"The 1776 Declaration of Independence of the United States founded the nascent republic on liberal principles without the encumbrance of hereditary aristocracy—the declaration stated that "all men are created equal and endowed by their creator with certain unalienable rights, among these life, liberty, and the pursuit of happiness", echoing John Locke's phrase "life, liberty, and property". A few years later, the French Revolution overthrew the hereditary aristocracy, with the slogan "liberty, equality, fraternity" and was the first state in history to grant universal male suffrage. The Declaration of the Rights of Man and of the Citizen, first codified in 1789 in France, is a foundational document of both liberalism and human rights."
"But Democracy, this is a Republic!. The Democratic party is not American." Really. Thomas Jefferson started the Democratic-Republican party for a reason. Republicanism itself was an American reaction not to Liberals but monarchies.
Democratic-Republican Party, originally (1792–98) Republican Party, first opposition political party in the United States. Organized in 1792 as the Republican Party, its members held power nationally between 1801 and 1825. It was the direct antecedent of the present Democratic Party.
During the two administrations of President George Washington (1789–97), many former Anti-Federalists—who had resisted adoption of the new federal Constitution (1787)—began to unite in opposition to the fiscal program of Alexander Hamilton, secretary of the treasury. After Hamilton and other proponents of a strong central government and a loose interpretation of the Constitution formed the Federalist Party in 1791, those who favoured states’ rights and a strict interpretation of the Constitution rallied under the leadership of Thomas Jefferson, who had served as Washington’s first secretary of state. Jefferson’s supporters, deeply influenced by the ideals of the French Revolution (1789), first adopted the name Republican to emphasize their antimonarchical views. The Republicans contended that the Federalists harboured aristocratic attitudes and that their policies placed too much power in the central government and tended to benefit the affluent at the expense of the common man. Although the Federalists soon branded Jefferson’s followers “Democratic-Republicans,” attempting to link them with the excesses of the French Revolution, the Republicans officially adopted the derisive label in 1798. The Republican coalition supported France in the European war that broke out in 1792, while the Federalists supported Britain (see French revolutionary and Napoleonic wars). The Republicans’ opposition to Britain unified the faction through the 1790s and inspired them to fight against the Federalist-sponsored Jay Treaty (1794) and the Alien and Sedition Acts (1798).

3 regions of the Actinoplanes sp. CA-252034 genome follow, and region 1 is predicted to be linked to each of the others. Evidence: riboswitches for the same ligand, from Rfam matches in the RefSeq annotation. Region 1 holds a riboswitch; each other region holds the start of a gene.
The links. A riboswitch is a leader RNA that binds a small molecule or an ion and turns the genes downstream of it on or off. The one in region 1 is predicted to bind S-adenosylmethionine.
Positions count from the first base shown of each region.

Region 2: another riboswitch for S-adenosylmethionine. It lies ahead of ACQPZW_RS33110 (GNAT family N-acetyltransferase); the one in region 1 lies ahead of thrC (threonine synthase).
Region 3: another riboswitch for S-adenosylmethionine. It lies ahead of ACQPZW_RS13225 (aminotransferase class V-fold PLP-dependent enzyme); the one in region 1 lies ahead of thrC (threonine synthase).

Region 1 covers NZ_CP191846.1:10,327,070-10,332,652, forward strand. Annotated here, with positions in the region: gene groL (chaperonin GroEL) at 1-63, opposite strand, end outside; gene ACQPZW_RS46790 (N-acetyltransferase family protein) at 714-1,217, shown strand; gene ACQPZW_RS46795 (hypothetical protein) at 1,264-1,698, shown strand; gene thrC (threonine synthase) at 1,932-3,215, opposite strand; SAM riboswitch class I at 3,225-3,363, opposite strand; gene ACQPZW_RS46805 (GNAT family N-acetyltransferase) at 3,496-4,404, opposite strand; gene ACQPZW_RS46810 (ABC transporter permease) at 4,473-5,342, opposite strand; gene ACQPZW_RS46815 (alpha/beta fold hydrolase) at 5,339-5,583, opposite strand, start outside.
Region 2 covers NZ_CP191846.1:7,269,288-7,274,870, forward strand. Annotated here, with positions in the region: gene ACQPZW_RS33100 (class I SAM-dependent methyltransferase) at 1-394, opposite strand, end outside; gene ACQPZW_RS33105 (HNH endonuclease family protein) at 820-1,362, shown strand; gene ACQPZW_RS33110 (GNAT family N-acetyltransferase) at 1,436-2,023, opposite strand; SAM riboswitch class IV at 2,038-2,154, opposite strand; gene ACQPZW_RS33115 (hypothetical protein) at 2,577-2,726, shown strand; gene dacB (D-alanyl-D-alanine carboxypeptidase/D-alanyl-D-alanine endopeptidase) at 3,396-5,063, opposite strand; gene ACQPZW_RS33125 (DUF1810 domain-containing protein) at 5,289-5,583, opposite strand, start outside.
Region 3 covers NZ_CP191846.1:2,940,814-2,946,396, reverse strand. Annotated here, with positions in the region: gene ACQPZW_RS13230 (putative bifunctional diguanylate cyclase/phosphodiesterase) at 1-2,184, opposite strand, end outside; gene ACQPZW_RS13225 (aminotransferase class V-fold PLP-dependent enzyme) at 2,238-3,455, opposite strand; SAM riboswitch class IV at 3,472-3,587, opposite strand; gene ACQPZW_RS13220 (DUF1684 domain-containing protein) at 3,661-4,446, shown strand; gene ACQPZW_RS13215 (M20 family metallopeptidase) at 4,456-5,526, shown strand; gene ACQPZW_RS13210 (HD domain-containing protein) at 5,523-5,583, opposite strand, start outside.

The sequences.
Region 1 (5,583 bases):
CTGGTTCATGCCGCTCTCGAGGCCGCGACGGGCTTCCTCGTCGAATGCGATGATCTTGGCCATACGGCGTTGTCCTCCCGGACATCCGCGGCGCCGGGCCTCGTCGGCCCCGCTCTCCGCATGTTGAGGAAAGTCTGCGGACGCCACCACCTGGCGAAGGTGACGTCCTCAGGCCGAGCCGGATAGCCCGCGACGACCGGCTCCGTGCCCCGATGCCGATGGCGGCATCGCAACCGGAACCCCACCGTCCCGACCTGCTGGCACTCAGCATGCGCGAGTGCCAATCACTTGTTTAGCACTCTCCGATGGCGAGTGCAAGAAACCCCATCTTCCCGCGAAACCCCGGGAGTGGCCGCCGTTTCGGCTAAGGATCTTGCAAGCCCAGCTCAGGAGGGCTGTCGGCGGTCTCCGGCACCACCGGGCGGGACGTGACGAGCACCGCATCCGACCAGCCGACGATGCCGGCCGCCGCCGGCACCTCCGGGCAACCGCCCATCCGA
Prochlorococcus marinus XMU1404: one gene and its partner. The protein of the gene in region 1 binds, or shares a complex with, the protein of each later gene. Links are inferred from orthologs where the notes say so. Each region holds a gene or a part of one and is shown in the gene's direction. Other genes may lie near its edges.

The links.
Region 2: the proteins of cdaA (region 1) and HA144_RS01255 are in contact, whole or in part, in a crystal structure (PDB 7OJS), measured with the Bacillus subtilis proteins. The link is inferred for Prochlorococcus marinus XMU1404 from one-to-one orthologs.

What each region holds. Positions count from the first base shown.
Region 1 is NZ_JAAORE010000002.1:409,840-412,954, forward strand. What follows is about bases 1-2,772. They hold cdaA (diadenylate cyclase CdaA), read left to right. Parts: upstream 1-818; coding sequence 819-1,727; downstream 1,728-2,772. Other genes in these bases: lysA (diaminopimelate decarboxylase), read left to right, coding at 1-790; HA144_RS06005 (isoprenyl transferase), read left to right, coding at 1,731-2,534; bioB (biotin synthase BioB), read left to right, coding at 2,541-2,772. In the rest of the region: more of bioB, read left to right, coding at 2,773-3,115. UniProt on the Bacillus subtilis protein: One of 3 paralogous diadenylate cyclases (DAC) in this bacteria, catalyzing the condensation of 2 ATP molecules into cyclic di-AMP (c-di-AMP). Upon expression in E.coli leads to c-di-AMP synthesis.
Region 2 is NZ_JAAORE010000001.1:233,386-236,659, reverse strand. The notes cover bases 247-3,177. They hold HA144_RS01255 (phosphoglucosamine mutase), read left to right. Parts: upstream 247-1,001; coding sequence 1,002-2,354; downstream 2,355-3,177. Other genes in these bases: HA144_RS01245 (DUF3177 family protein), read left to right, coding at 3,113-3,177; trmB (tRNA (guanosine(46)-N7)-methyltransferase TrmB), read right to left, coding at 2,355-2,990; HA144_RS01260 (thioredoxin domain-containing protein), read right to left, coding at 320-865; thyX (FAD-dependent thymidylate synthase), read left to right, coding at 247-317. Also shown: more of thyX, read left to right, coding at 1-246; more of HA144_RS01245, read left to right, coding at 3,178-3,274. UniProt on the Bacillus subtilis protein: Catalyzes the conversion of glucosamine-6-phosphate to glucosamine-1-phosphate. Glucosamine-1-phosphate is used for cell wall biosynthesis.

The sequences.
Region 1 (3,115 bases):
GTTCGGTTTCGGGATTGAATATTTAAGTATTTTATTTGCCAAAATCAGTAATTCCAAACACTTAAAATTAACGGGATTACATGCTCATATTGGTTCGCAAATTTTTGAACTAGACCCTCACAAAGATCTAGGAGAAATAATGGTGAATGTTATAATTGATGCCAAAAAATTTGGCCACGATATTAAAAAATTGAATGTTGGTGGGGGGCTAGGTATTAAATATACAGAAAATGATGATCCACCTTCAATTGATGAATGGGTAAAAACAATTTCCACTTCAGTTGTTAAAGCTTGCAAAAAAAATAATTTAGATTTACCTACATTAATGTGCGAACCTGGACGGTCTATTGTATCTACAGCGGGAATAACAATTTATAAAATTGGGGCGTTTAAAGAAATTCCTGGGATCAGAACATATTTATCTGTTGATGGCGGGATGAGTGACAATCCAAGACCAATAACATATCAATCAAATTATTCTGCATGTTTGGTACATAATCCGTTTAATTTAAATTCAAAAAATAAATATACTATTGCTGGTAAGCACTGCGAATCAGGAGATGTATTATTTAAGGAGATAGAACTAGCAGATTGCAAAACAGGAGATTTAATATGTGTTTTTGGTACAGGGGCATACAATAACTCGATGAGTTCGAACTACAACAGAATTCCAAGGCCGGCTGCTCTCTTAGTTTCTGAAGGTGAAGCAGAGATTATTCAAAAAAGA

American conservatism is a broad system of political beliefs in the United States that is characterized by respect for American traditions, republicanism, support for Judeo-Christian values, moral absolutism, free markets and free trade, anti-communism, individualism, advocacy of American exceptionalism, and a defense ...
Traditions need change to survive. And they do. Many just do not realize that.
Judeo-Christian values...don't get me started on that. Moral absolutism is a childish form of morality, the rest of the definition just goes into things conservative give lip service to but really aren't concerned with.
Individualism? Why pro life then? American exceptions have led us to nationalism, not patriotism. On and on.
All the rest of the noise from the right, is just that.
Noise, and distraction.